Edit: For the record, it’s Miranda Doerfler, even though I said Miranda Saico. Also, the formatting gets really weird towards the end. I’m sorry if it’s hard to read for anyone. It shows up normal on my screen, so I have no idea what’s going on with that. Hopefully I’ll get that fixed soon. Sorry!
I’m a chicken-shit.
It’s true. When it comes to horror, I’m a big chicken-shit. I’m squeamish, I get freaked out very easily, and I will scream like a 13-year-old girl (which shouldn’t be much of a surprise since I am a girl..) and I will grab the hand of whoever’s next to me, or the arm of my chair if I’m alone. I’ll sleep with the lights on for a week after and check under my bed for whatever monster was in the movie.
It is for these reasons I refused to even consider seeing The Devil Inside after I saw part of the trailer (I couldn’t watch the full thing when that girl on the bed started contorting and breaking her bones, it was just too much. See? Chicken-shit).
From what I’ve been hearing about it, however, it seems like the film was one big million-dollar joke.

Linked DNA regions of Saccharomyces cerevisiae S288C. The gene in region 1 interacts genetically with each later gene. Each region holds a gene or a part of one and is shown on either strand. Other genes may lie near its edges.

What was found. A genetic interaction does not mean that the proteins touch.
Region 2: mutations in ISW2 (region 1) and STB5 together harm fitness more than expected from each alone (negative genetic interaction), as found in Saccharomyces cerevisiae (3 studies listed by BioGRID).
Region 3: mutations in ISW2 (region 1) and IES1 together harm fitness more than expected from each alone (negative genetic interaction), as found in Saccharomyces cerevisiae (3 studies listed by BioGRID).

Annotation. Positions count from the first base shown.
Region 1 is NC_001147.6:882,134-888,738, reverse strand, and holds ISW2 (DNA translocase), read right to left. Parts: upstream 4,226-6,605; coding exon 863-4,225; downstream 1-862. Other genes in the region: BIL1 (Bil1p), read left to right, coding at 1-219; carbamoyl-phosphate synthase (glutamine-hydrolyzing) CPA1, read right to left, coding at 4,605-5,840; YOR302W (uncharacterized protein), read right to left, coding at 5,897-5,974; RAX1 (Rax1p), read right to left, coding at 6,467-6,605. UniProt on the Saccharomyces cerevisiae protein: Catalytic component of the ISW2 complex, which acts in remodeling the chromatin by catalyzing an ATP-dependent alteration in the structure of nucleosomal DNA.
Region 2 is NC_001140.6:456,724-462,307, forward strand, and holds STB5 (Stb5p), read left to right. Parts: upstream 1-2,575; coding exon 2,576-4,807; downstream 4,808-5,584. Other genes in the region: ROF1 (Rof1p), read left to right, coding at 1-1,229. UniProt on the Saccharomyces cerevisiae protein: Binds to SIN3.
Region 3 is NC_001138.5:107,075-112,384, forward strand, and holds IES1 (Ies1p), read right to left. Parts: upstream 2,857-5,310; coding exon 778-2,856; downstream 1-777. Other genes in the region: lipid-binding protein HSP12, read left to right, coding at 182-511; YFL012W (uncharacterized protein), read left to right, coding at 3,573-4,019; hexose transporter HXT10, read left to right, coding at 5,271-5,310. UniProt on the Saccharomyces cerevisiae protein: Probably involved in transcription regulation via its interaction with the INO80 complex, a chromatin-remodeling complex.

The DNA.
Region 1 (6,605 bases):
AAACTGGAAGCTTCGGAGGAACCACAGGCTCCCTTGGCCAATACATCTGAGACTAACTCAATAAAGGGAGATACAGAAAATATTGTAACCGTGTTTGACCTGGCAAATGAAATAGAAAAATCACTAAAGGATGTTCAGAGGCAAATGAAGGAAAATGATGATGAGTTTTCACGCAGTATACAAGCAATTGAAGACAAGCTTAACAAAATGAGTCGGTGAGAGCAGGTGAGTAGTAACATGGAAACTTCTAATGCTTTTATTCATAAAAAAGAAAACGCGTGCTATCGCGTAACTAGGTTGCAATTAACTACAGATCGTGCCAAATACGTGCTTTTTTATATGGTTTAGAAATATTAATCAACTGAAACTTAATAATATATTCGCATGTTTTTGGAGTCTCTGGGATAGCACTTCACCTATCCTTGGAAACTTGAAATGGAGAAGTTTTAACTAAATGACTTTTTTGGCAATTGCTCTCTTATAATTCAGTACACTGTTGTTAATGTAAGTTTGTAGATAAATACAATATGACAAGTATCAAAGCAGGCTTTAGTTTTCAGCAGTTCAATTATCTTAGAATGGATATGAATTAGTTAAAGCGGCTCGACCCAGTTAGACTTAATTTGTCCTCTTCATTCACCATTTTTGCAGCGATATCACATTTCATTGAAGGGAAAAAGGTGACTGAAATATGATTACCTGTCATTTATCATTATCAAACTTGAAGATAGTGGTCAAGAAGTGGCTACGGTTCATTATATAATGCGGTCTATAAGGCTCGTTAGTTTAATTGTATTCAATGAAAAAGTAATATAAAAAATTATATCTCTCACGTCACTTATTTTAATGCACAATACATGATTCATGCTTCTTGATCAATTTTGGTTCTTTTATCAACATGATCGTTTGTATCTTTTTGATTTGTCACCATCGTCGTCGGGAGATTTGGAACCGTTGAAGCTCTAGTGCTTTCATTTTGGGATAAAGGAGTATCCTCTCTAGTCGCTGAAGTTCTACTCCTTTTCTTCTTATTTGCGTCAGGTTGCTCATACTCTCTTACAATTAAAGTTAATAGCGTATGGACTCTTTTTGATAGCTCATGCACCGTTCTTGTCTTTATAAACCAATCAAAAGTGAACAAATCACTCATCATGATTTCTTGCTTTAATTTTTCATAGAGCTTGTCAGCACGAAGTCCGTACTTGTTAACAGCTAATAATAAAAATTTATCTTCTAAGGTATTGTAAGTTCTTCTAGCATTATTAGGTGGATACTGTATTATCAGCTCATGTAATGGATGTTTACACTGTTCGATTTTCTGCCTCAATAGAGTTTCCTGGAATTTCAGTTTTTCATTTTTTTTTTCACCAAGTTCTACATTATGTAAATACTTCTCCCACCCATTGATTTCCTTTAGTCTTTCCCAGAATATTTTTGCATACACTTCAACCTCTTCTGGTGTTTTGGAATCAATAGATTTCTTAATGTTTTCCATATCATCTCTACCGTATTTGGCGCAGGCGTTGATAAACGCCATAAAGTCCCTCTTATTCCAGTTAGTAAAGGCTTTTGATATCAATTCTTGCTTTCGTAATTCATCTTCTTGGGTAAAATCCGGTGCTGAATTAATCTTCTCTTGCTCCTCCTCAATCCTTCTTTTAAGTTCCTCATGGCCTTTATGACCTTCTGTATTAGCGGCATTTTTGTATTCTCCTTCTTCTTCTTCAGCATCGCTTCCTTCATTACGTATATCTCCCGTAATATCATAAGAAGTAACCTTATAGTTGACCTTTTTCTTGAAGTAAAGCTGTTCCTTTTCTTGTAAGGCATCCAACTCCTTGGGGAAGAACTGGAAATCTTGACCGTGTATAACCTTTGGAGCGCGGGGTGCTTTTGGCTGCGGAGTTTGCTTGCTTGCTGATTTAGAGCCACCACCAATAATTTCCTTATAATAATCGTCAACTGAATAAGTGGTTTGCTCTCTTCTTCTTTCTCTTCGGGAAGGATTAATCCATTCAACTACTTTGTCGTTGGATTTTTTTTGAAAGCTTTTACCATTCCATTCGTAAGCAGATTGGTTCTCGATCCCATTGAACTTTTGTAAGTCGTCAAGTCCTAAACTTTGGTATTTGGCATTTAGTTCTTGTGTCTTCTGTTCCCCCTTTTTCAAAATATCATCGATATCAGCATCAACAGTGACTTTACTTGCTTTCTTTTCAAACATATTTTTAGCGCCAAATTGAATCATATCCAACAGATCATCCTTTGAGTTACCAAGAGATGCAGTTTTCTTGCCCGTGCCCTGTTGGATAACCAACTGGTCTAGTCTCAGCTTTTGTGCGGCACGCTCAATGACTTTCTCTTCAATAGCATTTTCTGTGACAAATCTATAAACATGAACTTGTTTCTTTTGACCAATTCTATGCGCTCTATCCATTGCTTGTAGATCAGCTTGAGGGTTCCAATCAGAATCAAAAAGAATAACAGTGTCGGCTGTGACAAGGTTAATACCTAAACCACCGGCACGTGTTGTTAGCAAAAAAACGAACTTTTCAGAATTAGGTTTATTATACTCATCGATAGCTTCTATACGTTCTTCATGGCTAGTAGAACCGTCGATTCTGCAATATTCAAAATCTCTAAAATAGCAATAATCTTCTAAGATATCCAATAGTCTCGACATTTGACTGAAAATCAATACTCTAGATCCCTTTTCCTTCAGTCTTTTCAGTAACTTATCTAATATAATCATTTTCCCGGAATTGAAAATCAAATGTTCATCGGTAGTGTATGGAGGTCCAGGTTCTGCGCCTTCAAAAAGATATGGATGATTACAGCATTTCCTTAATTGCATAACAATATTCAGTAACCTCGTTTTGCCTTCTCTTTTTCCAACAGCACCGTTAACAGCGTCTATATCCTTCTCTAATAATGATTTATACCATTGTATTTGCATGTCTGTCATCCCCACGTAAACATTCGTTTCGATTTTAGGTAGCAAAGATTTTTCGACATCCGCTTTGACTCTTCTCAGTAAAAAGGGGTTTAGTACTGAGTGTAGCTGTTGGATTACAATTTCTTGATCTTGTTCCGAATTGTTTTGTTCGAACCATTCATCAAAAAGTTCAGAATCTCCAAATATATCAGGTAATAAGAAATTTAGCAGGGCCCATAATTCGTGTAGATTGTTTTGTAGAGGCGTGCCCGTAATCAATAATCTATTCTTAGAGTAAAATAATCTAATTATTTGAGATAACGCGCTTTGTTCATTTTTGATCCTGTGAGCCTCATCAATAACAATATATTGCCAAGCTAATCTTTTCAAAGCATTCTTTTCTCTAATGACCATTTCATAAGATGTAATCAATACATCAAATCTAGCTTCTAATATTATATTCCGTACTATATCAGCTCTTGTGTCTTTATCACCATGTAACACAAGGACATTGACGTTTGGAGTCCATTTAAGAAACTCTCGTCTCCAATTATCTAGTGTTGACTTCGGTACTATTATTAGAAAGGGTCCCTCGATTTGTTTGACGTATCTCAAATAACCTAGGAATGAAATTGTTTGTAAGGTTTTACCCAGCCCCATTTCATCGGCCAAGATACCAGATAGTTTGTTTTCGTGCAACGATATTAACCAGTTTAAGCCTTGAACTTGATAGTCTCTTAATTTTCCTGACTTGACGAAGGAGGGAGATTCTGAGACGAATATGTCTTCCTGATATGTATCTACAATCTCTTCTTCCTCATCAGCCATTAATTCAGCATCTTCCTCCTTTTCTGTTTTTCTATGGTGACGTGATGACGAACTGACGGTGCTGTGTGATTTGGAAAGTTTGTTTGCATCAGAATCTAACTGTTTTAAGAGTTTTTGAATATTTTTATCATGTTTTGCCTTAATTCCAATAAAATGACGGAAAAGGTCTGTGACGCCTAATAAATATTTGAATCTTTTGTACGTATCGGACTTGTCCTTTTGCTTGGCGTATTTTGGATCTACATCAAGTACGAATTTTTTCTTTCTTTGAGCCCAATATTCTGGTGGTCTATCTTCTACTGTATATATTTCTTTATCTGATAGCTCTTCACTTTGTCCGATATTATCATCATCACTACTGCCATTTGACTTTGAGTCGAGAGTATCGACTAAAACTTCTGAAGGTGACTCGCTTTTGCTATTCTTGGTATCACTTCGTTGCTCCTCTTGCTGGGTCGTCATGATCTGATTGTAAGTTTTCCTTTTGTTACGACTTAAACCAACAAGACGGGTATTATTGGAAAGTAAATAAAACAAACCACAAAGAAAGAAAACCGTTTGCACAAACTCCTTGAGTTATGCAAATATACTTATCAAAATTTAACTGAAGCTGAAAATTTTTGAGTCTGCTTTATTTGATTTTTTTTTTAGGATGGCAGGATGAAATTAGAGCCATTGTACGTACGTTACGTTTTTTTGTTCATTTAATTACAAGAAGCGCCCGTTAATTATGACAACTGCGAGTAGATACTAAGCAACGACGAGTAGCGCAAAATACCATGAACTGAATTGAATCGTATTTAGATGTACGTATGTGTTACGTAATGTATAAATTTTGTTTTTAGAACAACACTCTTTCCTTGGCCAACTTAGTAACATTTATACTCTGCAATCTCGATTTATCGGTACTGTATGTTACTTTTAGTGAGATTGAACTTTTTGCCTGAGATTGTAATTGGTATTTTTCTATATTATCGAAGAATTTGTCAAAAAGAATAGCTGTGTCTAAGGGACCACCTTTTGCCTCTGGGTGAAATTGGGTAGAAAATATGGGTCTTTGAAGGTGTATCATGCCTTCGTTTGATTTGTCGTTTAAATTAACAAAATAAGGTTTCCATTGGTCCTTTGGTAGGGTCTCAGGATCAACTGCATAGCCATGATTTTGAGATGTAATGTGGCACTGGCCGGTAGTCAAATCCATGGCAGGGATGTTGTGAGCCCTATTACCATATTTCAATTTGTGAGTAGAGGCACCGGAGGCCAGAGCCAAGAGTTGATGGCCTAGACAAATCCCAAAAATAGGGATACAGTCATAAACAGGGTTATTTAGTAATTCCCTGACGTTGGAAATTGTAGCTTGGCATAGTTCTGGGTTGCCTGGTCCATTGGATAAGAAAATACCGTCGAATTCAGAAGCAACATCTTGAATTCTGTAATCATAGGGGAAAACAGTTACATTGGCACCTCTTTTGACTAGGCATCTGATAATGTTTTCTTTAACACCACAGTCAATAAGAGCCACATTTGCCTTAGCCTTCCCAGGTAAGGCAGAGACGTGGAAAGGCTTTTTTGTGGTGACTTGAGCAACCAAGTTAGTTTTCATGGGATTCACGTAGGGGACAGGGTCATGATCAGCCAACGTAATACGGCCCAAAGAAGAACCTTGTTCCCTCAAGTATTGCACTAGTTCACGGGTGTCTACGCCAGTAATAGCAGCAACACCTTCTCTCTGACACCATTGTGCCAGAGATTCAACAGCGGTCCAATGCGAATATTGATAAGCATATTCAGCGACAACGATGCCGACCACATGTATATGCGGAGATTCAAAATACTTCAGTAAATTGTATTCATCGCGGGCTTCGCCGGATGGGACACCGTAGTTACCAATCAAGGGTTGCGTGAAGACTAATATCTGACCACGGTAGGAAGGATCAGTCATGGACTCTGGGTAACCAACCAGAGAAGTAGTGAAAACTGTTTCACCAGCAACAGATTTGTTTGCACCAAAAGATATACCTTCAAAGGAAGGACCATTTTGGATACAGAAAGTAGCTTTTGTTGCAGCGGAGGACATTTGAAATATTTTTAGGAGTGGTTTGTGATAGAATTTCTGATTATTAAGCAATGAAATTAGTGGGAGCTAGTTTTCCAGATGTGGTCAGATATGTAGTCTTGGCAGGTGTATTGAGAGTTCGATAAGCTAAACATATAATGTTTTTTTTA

Horror writer Miranda Saico, author of Modern Day Horrors, refuses to see it because, “1. Exorcism/possession stuff does not scare/interest me at all, 2. It doesn’t sound like all that strong or original a premise to begin with, and 3. I heard it was a disgustingly bad movie and that people who got to see it for free booed it.”
If the reviews are anything to go by, film critics agree that it was “a disgustingly bad movie.”
The question is then, how did it become such a big Box Office hit?
According to this article on “The Wrap,” The Devil Inside was such a big hit because of, ”a combination of targeted marketing, lucky timing and the hands-on involvement of one of the biggest producers in Hollywood turned The Devil Inside from a super-low-budget orphan into the No. 1 movie in America.”